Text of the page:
That’s what I know, and I suppose that’s all I have to say for now.

Thank you all for your love, support, prayers, thoughts, positive energies and vibes.

On the Inside

Posted in cancer, Cancer Life, testicular cancer with tags , , , , , on September 19, 2008 by lawler
Mike's insides from today's CT scan

An image of Mike's insides from today's CT scan

This might be odd for some, but here I am. I went today for my fifth or sixth (who’s counting anymore?) CT scan this morning — and, since I am seeing my oncologist on Monday to discuss the results, they sent me home with the images, which happened to be on a cd. I thought I’d pop it in my computer to see if I could see them, and I could. I haven’t looked very close at them, because I’m not a doctor, and I’m not sure what’s supposed to be there, and what isn’t. So, I’ll leave the speculating to the professionals.

No matter what my doc sees in these images, I’ll probably be heading for a PET scan sometime next week.

Thank you all for your kind thoughts and words (and prayers).

The Big Let Down

Posted in cancer, Cancer Life, testicular cancer with tags , on September 18, 2008 by lawler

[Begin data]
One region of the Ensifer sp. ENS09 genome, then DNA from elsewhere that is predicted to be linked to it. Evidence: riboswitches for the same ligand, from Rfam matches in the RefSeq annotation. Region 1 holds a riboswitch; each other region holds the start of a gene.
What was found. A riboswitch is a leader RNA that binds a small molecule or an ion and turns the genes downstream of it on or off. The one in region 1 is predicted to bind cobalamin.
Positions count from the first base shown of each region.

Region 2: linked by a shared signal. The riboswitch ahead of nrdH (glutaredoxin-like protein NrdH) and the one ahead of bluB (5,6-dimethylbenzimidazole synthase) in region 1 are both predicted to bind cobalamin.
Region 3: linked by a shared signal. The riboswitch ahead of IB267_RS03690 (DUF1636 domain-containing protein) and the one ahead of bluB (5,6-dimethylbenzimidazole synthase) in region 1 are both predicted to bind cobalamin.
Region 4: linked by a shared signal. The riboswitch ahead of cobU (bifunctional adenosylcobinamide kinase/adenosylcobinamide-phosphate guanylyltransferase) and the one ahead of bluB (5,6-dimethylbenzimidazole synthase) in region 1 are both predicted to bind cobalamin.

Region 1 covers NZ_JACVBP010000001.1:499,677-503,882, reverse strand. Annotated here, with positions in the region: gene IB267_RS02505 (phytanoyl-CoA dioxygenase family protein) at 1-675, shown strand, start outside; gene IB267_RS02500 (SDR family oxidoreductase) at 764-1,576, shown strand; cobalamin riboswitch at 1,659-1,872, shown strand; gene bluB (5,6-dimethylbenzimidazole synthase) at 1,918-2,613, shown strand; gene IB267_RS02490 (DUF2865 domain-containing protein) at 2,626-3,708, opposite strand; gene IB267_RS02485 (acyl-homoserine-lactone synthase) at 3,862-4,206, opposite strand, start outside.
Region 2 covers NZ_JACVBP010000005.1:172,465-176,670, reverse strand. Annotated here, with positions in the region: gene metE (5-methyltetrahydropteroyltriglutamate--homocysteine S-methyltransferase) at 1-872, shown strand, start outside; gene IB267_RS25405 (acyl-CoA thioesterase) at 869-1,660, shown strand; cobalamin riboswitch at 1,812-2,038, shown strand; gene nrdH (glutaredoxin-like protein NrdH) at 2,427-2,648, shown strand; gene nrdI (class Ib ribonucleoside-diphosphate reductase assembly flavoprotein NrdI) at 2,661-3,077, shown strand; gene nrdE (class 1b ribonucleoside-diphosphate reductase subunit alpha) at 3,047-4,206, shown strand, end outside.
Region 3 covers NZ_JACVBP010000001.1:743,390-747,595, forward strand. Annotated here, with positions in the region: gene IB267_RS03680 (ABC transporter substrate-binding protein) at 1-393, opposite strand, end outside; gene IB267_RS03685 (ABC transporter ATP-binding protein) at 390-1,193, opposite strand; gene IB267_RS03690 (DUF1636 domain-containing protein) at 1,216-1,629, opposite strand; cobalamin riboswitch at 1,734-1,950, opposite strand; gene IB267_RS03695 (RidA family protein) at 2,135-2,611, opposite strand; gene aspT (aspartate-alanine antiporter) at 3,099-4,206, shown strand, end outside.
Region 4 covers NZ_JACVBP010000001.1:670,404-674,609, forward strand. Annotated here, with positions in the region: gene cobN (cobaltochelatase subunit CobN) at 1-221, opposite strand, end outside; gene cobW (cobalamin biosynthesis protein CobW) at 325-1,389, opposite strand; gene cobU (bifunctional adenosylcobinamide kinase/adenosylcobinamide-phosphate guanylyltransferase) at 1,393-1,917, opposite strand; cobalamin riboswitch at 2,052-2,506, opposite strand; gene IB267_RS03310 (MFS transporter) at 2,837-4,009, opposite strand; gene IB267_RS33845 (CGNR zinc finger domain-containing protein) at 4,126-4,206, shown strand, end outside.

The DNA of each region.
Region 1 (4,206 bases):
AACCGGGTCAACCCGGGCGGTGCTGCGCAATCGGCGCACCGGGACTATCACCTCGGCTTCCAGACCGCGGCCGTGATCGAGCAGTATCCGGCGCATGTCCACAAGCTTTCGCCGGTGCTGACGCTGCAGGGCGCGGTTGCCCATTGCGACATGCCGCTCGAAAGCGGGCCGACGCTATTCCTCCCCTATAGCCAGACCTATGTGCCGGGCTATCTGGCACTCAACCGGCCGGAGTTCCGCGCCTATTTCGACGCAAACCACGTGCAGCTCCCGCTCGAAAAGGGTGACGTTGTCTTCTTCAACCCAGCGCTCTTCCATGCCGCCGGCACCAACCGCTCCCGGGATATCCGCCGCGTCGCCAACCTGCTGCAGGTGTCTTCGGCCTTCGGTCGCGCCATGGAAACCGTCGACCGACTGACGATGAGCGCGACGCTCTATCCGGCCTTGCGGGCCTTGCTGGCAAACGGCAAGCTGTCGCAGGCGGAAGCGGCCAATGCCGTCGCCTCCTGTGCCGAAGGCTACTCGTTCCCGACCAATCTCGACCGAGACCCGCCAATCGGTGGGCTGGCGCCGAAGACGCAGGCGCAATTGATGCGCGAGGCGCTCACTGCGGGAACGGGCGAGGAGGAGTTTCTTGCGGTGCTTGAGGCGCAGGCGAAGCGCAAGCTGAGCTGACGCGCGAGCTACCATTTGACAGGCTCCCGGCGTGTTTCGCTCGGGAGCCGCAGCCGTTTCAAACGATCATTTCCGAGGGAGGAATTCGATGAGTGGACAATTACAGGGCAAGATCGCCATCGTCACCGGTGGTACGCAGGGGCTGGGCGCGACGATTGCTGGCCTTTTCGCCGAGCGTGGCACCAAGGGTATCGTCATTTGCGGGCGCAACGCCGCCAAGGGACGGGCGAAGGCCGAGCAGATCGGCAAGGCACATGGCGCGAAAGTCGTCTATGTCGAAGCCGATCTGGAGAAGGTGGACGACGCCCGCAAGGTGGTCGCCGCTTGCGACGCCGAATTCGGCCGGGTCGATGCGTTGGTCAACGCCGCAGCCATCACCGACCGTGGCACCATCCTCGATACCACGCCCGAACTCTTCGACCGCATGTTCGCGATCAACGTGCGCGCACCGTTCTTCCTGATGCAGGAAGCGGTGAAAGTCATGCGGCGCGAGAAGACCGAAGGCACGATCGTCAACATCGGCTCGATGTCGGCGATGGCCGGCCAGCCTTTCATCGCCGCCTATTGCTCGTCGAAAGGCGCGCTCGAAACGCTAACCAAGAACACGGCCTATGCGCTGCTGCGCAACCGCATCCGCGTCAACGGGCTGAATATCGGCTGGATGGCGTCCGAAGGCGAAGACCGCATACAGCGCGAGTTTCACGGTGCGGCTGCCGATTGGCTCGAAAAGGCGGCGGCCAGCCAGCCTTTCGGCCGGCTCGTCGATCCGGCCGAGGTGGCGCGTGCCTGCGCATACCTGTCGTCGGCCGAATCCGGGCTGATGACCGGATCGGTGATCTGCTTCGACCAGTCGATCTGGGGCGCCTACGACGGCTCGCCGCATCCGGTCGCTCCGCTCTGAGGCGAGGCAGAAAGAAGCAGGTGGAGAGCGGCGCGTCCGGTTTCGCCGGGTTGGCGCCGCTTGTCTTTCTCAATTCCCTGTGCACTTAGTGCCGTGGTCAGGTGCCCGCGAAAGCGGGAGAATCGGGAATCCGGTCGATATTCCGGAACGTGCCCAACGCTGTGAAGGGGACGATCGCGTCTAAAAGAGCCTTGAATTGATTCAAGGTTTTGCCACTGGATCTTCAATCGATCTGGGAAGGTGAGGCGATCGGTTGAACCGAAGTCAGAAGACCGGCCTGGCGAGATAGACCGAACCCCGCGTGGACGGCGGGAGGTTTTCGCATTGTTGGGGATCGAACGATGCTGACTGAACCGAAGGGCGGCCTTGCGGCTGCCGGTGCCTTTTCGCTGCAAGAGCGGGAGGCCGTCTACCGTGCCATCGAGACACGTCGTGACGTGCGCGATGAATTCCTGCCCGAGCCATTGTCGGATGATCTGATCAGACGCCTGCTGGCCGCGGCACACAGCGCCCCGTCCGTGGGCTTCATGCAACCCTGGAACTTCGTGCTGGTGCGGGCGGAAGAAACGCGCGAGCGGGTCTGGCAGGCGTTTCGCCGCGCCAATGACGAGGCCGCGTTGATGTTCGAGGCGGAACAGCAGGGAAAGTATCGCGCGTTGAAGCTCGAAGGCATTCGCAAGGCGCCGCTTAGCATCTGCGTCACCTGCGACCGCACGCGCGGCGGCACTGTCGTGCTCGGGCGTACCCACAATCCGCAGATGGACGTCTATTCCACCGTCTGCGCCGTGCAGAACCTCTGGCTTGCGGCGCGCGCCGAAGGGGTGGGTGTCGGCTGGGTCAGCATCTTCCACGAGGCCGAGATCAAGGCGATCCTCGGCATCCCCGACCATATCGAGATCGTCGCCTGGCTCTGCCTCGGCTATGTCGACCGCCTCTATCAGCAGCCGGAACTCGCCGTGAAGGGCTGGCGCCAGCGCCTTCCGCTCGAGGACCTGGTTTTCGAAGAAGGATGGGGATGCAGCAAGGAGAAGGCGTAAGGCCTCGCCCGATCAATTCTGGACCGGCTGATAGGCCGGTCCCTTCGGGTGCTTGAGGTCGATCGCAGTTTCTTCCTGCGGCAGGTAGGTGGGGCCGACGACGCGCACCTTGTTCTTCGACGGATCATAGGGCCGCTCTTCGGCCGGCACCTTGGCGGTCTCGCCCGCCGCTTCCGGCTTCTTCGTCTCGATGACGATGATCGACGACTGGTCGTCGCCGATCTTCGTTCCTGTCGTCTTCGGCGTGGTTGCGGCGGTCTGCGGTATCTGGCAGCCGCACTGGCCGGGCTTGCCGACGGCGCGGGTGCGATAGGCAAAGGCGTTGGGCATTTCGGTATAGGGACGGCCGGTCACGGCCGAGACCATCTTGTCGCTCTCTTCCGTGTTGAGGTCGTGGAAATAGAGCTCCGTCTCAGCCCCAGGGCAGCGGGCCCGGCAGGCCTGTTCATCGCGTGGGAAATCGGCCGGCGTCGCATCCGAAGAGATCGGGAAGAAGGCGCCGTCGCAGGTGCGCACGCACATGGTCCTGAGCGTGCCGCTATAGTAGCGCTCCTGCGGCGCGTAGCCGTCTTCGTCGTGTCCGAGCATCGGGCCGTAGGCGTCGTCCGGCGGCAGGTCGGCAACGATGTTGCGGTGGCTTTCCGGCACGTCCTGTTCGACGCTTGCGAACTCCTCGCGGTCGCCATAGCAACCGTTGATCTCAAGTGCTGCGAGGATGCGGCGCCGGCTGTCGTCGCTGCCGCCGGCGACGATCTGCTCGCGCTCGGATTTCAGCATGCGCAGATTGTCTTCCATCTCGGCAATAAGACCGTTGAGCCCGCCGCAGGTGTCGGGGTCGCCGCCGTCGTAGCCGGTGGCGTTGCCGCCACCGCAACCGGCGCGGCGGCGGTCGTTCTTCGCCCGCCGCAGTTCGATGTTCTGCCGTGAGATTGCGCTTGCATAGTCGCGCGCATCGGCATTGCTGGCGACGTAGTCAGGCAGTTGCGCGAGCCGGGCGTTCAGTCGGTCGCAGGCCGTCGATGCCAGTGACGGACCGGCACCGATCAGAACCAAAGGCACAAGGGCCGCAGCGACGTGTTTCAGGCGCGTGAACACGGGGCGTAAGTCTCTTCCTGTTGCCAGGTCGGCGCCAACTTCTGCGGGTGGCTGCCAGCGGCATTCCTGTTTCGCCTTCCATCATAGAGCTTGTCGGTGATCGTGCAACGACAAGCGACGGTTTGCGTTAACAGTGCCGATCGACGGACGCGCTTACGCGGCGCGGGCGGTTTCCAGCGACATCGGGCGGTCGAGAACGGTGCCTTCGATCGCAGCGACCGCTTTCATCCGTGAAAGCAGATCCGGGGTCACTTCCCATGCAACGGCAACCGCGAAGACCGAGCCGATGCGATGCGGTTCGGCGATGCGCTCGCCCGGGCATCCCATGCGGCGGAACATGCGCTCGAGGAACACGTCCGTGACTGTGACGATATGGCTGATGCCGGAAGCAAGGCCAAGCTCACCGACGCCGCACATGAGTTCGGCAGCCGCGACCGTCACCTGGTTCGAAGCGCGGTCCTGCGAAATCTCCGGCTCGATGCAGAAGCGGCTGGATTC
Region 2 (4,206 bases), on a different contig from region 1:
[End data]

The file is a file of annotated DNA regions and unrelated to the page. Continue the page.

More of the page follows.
Today, as we walked out of the Thompson Plumb building on John Q. Hammons Drive after a disappointing meeting with my Oncologist, Dr. Arbaje, Dawn said, “I don’t know why I always come here thinking everything is fine.” She said this because we received what might be the worst news we’ve received in several months about my ongoing — yep, back to that word — battle with this pesky thing we call cancer.

To be brief, my Human chorionic gonadotropin (HCG) tumor marker has spiked significantly, going from about ten (10) to 357. You may recall (though you probably don’t, in which case click on the link above for an explanation) what tumor marker’s are, and the HCG marker was previously the least of our worries when considering my cancer. But now it’s become a concern.

I have a CT scan scheduled for tomorrow (Friday, September 19), and will receive the results from Dr. Arbaje on Monday. If the scan shows nothing (as it did two months ago), he said he will order a PET scan to get a closer look.

I will keep you posted.